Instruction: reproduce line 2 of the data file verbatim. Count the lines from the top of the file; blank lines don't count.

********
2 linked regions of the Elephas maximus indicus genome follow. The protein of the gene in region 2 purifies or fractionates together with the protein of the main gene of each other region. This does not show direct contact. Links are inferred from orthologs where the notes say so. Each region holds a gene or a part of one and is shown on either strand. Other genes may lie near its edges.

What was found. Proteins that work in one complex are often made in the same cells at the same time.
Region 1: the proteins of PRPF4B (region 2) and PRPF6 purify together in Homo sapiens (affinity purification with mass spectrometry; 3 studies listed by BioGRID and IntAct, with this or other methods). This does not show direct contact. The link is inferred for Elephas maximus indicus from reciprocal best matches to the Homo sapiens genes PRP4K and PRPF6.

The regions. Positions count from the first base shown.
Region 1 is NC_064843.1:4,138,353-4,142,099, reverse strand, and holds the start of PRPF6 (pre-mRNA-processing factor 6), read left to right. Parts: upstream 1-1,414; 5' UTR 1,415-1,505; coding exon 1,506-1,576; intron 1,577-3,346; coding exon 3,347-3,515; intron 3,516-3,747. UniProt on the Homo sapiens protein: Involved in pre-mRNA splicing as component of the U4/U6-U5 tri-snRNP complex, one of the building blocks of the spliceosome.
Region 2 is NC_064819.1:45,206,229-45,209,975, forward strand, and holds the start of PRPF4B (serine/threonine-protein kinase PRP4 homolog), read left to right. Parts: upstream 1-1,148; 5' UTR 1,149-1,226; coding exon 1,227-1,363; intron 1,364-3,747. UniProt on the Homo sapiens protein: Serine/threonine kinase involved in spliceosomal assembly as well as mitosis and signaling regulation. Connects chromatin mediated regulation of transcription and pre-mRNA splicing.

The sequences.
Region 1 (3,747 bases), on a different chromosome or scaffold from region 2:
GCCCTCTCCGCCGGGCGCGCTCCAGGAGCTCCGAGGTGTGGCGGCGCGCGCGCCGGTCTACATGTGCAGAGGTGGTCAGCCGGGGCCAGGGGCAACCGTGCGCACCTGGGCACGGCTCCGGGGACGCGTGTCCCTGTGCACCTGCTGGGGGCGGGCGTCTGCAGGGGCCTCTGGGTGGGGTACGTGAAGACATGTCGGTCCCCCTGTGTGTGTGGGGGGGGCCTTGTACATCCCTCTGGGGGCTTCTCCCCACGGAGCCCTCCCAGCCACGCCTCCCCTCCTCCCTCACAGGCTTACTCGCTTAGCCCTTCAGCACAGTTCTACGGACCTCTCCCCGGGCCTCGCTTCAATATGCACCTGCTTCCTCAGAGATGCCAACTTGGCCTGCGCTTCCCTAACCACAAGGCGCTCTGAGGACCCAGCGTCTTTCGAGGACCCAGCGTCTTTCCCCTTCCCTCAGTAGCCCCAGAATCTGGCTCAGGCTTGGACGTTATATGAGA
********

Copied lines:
What was found. Proteins that work in one complex are often made in the same cells at the same time.